EU sues the UK again over Northern Ireland protocol

<strong>EU sues the UK again over Northern Ireland protocol</strong>
Culture & Property rights

On Friday, the EU commission launched four new legal procedures against the UK after the British House of Commons approved a bill to scrap some regulations ruling post-Brexit trading arrangements for Northern Ireland.

The commission revealed that Britain’s unwillingness to involve in a meaningful discussion on the protocol ruling the trading arrangements plus its lower parliament passage of the Northern Ireland protocol bill undermined cooperation.

This latest legal procedure makes it 7 “infringement procedures” the commission has launched against the UK over its inability to respect Northern Ireland trade parts of the Brexit divorce arrangement agreed by the two sides.

The lawsuit can make the ECJ, the European Court of Justice, impose fines against Britain, though it may not happen for a year. 

What’s more, the EU Commission has disclosed that it’s ready to launch more procedures to guide the EU single market from the UK’s protocol violations.

In reaction, the UK said that the EU’s action is “disappointing.” The government spokesperson maintained, “A legal dispute is in nobody’s interest and will not fix the problems facing the people and businesses of Northern Ireland. The EU is left no worse off as a result of the proposals we have made in the Northern Ireland Protocol Bill.”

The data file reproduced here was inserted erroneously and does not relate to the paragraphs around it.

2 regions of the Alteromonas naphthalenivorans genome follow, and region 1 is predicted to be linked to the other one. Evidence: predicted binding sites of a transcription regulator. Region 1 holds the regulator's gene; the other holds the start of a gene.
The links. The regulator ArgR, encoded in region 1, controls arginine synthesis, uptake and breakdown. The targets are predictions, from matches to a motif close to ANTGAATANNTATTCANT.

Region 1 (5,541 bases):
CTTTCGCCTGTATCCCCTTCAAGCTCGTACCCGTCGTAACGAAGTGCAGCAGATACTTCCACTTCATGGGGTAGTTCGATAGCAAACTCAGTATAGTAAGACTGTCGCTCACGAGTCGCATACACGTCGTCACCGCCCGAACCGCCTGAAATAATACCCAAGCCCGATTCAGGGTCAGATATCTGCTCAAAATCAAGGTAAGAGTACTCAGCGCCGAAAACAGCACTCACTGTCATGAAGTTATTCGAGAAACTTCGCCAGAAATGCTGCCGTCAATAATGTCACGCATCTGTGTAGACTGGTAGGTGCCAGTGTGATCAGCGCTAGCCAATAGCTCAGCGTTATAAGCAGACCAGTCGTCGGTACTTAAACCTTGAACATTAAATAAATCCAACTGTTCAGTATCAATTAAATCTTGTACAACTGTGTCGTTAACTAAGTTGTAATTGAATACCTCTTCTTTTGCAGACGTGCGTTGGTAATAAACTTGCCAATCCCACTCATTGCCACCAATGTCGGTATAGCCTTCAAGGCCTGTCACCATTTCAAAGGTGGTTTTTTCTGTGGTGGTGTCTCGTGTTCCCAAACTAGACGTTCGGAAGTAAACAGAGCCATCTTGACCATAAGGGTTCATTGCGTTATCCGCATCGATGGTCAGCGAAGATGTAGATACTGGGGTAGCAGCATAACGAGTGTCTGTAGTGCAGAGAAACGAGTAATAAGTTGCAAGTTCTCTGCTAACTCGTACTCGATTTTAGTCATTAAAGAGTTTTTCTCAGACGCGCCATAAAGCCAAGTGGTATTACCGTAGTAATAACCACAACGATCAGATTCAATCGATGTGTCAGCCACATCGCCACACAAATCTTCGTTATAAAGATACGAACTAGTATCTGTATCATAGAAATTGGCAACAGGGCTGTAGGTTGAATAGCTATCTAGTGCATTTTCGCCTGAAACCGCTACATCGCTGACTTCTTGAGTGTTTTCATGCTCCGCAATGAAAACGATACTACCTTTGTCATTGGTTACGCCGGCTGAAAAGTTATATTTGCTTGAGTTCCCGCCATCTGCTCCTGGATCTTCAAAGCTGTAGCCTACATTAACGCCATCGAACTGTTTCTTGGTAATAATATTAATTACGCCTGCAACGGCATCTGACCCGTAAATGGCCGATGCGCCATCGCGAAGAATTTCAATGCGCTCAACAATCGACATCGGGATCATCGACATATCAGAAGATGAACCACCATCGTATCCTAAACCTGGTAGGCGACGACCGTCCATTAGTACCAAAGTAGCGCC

Britain is asked to respond in 2 months

In the meantime, London has proposed to scrap some checks on items from other parts of the UK coming from the British province and has challenged the duty of the ECJ to decide on details of the post-Brexit arrangement concluded by Britain and the EU.

The four new legal procedures don’t relate to Britain’s fresh plans; however, it relates to the accusation that it hasn’t executed the protocol.

Northern Ireland is under the EU single market for goods, indicating that imports from other parts of the UK are subject to customs declarations and often need checks on arrival.

This arrangement was designed to prevent reinstating border controls between EU member Ireland and Northern Ireland, but it has inflamed pro-British unionist parties by putting a border across the Irish Sea.

The EU commission charged Britain with failure of complying with customs requirements for items passing from Northern Ireland to Britain, not interchanging EU regulations on excise duties for alcohol and in general, and not executing EU regulations on e-commerce sales tax.

The commission has given Britain 2 months to respond.

Image by Pete Linforth from Pixabay